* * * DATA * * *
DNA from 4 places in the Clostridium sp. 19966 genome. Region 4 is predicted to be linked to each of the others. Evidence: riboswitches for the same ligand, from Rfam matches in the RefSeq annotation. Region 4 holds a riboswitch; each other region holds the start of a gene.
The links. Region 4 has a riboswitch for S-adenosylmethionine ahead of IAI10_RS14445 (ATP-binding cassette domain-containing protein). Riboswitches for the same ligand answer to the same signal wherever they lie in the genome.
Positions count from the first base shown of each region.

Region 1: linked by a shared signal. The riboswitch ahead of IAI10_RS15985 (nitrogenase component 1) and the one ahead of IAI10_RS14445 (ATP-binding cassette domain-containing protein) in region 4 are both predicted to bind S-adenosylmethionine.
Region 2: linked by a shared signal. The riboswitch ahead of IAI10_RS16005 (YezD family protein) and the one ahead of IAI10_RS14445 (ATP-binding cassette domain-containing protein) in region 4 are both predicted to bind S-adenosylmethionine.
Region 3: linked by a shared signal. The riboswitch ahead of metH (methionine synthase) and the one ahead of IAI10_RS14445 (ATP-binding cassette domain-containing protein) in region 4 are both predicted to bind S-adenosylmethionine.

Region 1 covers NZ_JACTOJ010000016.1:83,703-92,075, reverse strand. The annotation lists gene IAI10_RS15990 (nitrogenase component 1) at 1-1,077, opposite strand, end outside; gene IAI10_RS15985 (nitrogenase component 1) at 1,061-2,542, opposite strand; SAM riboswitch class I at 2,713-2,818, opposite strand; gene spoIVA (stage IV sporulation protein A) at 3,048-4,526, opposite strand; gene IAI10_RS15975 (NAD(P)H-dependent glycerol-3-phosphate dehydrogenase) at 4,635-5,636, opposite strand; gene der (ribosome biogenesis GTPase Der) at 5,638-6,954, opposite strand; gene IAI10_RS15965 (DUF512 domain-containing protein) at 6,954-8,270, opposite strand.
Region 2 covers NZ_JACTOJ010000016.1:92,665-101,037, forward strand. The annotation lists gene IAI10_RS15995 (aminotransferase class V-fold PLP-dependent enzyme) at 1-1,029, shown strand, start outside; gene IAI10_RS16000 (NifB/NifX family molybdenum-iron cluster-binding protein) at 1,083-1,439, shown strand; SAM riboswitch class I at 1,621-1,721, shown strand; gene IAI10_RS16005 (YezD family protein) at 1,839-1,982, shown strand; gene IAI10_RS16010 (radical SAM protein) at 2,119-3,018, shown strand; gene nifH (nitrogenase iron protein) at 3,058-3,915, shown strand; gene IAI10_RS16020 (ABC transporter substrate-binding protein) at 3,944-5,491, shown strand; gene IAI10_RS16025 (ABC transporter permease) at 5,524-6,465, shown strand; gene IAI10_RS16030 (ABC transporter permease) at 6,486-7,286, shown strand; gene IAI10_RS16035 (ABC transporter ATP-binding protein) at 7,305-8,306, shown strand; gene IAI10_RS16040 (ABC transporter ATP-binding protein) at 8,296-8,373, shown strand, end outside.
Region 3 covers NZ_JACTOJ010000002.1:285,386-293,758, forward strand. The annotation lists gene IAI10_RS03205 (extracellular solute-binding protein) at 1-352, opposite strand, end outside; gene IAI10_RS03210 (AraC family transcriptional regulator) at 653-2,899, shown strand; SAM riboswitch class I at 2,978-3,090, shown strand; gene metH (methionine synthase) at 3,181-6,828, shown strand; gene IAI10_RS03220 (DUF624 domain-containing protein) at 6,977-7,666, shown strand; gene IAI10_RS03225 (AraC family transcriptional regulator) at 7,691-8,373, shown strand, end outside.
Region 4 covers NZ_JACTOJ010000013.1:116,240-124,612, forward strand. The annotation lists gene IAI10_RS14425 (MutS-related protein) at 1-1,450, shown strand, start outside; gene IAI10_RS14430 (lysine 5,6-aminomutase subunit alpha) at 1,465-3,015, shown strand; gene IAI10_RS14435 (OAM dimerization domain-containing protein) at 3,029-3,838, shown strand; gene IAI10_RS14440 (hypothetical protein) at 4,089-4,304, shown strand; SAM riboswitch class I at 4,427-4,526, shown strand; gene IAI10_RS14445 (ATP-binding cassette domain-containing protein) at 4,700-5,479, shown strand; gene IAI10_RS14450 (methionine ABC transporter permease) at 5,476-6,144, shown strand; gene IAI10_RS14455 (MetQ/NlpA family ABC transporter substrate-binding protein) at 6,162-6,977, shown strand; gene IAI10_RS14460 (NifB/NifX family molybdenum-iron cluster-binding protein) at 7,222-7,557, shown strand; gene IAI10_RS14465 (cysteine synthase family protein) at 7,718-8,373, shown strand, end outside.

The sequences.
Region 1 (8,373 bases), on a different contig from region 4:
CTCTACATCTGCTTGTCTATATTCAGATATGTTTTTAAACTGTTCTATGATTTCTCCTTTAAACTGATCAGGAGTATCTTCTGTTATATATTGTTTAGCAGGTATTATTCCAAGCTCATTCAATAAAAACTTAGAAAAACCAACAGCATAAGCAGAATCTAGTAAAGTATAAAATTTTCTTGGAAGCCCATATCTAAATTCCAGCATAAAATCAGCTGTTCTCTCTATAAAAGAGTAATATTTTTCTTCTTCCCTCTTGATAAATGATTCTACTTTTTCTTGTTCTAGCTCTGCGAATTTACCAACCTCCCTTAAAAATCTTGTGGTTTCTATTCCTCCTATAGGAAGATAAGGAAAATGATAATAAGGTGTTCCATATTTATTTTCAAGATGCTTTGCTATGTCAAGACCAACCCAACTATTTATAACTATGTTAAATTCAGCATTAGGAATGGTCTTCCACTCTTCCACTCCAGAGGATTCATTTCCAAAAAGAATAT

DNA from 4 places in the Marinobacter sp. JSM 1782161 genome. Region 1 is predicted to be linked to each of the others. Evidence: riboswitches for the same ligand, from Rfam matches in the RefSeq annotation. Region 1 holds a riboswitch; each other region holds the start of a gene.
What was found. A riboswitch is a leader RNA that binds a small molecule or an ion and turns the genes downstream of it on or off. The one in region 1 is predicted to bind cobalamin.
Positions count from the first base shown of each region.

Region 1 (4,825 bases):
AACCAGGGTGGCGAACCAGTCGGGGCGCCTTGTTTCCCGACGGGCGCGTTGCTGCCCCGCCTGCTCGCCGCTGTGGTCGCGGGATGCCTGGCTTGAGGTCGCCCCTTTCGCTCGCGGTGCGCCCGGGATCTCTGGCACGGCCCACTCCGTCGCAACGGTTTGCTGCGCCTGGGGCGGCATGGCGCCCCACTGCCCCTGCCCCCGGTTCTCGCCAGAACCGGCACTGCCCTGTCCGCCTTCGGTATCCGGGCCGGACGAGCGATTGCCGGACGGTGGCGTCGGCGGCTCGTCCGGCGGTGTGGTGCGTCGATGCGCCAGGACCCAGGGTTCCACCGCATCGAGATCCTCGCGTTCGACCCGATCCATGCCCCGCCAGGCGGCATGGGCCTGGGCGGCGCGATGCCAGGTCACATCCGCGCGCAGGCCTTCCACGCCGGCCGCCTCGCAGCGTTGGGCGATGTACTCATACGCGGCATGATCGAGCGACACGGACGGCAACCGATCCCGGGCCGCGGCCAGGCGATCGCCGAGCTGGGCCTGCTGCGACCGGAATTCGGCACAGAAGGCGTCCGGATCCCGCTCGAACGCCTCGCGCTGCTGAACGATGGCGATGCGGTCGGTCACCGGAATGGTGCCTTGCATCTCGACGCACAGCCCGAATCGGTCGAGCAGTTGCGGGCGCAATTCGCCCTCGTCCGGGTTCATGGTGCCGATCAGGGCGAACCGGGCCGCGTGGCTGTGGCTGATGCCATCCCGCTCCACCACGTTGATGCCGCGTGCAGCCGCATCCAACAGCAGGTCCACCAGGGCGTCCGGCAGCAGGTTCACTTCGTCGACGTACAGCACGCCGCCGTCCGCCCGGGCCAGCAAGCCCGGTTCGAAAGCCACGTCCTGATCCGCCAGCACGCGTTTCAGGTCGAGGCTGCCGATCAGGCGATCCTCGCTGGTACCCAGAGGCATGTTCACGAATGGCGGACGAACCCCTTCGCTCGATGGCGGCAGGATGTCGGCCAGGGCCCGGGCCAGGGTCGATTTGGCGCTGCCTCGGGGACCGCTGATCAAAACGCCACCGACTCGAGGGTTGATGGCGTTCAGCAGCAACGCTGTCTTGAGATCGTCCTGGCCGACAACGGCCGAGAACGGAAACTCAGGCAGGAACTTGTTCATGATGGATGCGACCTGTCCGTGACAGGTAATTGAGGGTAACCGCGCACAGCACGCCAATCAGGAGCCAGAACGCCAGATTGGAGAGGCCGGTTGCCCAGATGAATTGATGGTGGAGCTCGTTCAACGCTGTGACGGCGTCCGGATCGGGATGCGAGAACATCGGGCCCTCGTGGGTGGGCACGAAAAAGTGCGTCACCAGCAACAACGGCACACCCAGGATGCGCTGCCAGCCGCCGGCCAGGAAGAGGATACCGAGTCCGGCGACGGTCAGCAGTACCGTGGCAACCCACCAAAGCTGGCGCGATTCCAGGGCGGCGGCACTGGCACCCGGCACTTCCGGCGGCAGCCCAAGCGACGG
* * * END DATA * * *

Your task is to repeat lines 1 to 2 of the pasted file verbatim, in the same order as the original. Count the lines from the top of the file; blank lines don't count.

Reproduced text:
DNA from 4 places in the Clostridium sp. 19966 genome. Region 4 is predicted to be linked to each of the others. Evidence: riboswitches for the same ligand, from Rfam matches in the RefSeq annotation. Region 4 holds a riboswitch; each other region holds the start of a gene.
The links. Region 4 has a riboswitch for S-adenosylmethionine ahead of IAI10_RS14445 (ATP-binding cassette domain-containing protein). Riboswitches for the same ligand answer to the same signal wherever they lie in the genome.